The Making of Representations of the Religious Adherent Engaged in Politics


  • Anne Mette Fisker-Nielsen University of London



issues of representation, political participation, religion and politics, Soka Gakkai-Komeito, youth in Japan


In this paper, I present two ethnographic examples of young Japanese who as members of the lay Buddhist organization Soka Gakkai in Japan support the political party Komeito. I highlight that concord about interpretations of meaning between the anthropologist and the interlocutors makes for different understanding of motivation and subsequently for different representations. While the anthropologist’s work in most cases remains an ethnographic account written by the researcher, fieldwork and personal interaction with people who are regarded as interlocutors rather than subjects of study help to make the subject community, not the observer, the people who set the criteria for representation. This does not exclude a critical approach to the social phenomenon researched, but a closer understanding of the paradigmatic position of the people whom one writes about can, with careful reflection, help to overcome the particular biases of structural objectivism. While this position may have its own biases, the starting point is the participation of the anthropologist in inter-cultural discourse with the people studied, rather than an authority who has the last say on the matter. This is looking at social phenomena from the level of meaning, aiming to understand social tendencies to action rather than from a position that asks questions about facticity from a deductive approach about an abstract empirical reality.


Download data is not yet available.

Author Biography

Anne Mette Fisker-Nielsen, University of London

Anne Mette Fisker-Nielsen, PhD(SOAS), is a Teaching Fellow at SOAS, University of London. She has written a book entitled Young Soka Gakkai Youth and Komeito: Religion and Politics in Contemporary Japan (Japan Anthropology Series; Routledge, forthcoming), which is based on her PhD thesis. Her interests are in Japanese politics and Japanese new religious movements, anthropology of politics, religion, and civil society, and social theory.


Abe Hitoshi, Muneyuki Shindo, and Sadafumi Kawato. 1994. The Government and Politics of Japan. Trans. James W. White. Tokyo: University of Tokyo Press.

Battaglia, Deborah. 1999. “Toward an Ethics of the Open Subject: Writing Cultures in Good Conscience,” in Henrietta L. Moore ed. Anthropological Theory Today. Cambridge: Polity Press, 114–50.

Burton, John W. 1983. “Answers and Questions: Evans-Prichard on Neuer Religion,” Journal of Religion in Africa, 14.3, 167–86. doi:10.1163/157006683X00068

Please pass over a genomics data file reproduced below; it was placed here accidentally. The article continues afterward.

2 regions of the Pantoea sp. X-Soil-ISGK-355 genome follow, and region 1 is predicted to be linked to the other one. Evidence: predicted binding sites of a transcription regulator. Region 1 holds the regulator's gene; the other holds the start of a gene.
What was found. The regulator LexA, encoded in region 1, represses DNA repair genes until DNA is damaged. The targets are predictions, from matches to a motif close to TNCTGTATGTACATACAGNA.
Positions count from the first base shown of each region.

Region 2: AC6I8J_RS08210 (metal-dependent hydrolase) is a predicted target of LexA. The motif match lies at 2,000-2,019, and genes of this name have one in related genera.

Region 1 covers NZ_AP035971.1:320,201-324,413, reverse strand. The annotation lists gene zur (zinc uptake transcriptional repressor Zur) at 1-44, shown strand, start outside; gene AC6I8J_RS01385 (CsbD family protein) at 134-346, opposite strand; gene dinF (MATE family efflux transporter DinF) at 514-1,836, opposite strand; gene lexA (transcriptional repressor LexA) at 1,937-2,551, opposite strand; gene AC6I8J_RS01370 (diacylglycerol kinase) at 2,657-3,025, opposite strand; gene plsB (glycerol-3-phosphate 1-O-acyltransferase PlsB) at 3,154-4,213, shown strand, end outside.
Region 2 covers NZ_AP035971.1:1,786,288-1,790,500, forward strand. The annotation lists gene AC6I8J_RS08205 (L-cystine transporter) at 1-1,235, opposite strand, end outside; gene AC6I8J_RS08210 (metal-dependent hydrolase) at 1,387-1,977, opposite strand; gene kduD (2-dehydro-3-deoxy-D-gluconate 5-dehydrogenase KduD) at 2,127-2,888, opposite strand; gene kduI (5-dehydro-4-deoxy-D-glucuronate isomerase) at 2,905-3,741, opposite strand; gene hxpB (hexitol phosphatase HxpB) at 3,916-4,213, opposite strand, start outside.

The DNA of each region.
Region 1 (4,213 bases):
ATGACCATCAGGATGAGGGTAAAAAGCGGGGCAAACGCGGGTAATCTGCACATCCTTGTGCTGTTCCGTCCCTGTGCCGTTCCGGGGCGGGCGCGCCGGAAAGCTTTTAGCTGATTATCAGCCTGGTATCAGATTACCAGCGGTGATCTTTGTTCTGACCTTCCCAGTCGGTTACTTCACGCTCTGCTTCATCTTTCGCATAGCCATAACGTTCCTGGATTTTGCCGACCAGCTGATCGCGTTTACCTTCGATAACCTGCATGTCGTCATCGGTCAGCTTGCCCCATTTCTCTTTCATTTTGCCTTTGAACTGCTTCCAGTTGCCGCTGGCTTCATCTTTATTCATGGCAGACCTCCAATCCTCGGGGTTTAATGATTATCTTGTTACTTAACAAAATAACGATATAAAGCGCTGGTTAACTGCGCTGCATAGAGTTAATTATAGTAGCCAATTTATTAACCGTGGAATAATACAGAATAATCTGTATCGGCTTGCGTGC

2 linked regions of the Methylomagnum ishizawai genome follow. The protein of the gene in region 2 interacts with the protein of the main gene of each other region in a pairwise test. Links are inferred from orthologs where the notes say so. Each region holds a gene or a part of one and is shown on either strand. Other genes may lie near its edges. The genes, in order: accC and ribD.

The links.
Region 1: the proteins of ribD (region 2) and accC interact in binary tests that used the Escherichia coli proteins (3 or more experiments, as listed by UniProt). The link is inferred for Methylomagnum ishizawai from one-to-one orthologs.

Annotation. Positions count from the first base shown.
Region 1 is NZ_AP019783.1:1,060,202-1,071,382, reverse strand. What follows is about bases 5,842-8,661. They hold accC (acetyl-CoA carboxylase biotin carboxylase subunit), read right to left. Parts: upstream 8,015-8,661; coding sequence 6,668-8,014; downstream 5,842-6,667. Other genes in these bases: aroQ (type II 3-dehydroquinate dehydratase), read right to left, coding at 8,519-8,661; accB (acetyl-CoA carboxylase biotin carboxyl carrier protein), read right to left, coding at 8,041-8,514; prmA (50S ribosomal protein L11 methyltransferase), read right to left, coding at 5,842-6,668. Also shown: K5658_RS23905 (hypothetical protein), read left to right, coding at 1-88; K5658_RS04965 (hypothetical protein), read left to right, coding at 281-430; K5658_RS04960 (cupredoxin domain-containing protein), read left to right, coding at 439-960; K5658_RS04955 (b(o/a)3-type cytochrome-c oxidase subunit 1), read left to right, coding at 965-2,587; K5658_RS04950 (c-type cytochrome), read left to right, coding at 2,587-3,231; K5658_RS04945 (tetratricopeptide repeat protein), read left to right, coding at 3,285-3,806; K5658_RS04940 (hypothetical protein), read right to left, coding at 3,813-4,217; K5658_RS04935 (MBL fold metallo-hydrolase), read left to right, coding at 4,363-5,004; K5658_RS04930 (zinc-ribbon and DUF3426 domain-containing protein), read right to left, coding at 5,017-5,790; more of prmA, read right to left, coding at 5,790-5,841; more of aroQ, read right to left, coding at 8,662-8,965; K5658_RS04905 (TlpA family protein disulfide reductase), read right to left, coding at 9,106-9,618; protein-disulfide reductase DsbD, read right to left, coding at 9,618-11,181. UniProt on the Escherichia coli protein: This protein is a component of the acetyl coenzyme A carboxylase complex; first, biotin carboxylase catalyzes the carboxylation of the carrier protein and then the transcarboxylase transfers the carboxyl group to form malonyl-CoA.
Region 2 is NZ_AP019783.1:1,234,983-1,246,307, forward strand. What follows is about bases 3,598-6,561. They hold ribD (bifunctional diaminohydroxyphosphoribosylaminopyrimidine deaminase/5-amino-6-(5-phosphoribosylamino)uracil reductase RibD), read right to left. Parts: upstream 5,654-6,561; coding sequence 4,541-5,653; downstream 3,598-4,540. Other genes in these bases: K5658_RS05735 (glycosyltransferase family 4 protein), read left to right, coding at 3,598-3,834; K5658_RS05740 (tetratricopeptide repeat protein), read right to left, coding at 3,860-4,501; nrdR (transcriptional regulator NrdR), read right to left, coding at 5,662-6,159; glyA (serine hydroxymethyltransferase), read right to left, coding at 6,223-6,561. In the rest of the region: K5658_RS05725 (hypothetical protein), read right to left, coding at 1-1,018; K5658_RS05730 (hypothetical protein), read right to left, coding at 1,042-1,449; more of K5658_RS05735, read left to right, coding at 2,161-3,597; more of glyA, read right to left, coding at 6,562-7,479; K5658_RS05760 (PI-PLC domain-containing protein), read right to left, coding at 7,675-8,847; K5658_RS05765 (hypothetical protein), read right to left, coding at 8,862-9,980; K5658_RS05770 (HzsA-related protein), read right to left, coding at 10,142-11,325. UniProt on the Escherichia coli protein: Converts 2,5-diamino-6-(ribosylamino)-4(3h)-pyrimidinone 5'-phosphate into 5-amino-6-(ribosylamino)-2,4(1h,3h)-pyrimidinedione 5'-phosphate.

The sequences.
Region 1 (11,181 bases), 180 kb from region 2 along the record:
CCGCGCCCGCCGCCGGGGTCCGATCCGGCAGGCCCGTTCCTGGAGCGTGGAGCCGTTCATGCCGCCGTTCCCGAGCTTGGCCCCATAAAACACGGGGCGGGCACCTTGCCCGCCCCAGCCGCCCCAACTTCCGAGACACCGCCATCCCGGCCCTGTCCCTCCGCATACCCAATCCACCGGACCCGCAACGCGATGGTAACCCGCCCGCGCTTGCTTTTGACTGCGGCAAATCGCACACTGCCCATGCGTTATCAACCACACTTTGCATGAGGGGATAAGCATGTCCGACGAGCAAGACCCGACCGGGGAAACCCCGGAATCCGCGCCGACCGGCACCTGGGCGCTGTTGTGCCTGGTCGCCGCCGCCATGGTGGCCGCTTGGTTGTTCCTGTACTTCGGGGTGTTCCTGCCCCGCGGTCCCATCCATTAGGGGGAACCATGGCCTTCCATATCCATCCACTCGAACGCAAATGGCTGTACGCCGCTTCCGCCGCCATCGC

Christensen, Ray. 2000. Ending the LDP Hegemony: Party Cooperation in Japan. Honolulu: University of Hawai’i Press.

Curtis, Gerald. 1988. The Japanese Way of Politics. New York: Columbia University Press.

Davis, Winston. 1991. “Fundamentalism in Japan: Religious and Political,” in Martin E. Marty and R. Scott Appleby eds. Fundamentalism Observed. Chicago; London: University of Chicago Press, 782–813.

Earhart, H. Byron. 1984. Religions of Japan. New York: Harper & Row.

Eto, Shunsuke, and Wajo Hichiri. 2003. Jiminto - Soka Gakkai – Komeito: Kokumin Fuzai no Renritsu Seiken Hishi [LDP – Soka Gakkai – Komeito: The Secret History of Coalition Government without the People]. Gakushunotomo Press.

Fisker-Nielsen, A. M. Forthcoming. Young Soka Gakkai Youth and Komeito: Religion and Politics in Contemporary Japan. Japan Anthropology Series; Routledge.

Foucault, Michel. 1979. Discipline and Punish: The Birth of the Prison. Trans. Alan Sheridon. Harmondsworth: Penguin Books.

Gellner, David N., and Eric Hirsch. 2001. Inside Organizations: Anthropologists at Work. Oxford: Berg.

Goodman, Roger, and Kirsten Refsing. 1992. Ideology and Practice in Modern Japan. London: Routledge.

Hardacre, Helen. 2003. “After Aum: Religion and Civil Society in Japan,” in Frank J. Schwartz and Susan J. Pharr eds. The State of Civil Society in Japan. Cambridge: Cambridge University Press, 135–53.

Hardacre, Helen. 2004. “Religion and Civil Society in Japan,” Japanese Journal of Religious Studies, 31.2, 390–415.

Hardacre, Helen. 2005. “Constitutional Revision and Japanese Religions,” Japanese Studies, 25.3 (December), 234–47.

Hoye, Timothy. 1999. Japanese Politics: Fixed and Floating Worlds. New Jersey: Texas Women’s University.

Inoguchi, Takashi. 2009. “Political Culture,” in Yoshio Sugimoto ed. The Cambridge Companion to Modern Japanese Culture. Cambridge: Cambridge University Press, 166–81.

Inoue, Nobutaka, et al. 1996. Shinsh?ky? ky?dan, jinbutsu jiten. Tokyo: K?dansha.

Ishii, Kenji. 2000. “Nihonjin no ‘sh?ky? dantain’ ni tai suru ishiki to jittai ni tsuite” [Japanese Attitudes towards Religious Organizations], Ch?? ch?sah?, 510.4, 1-4.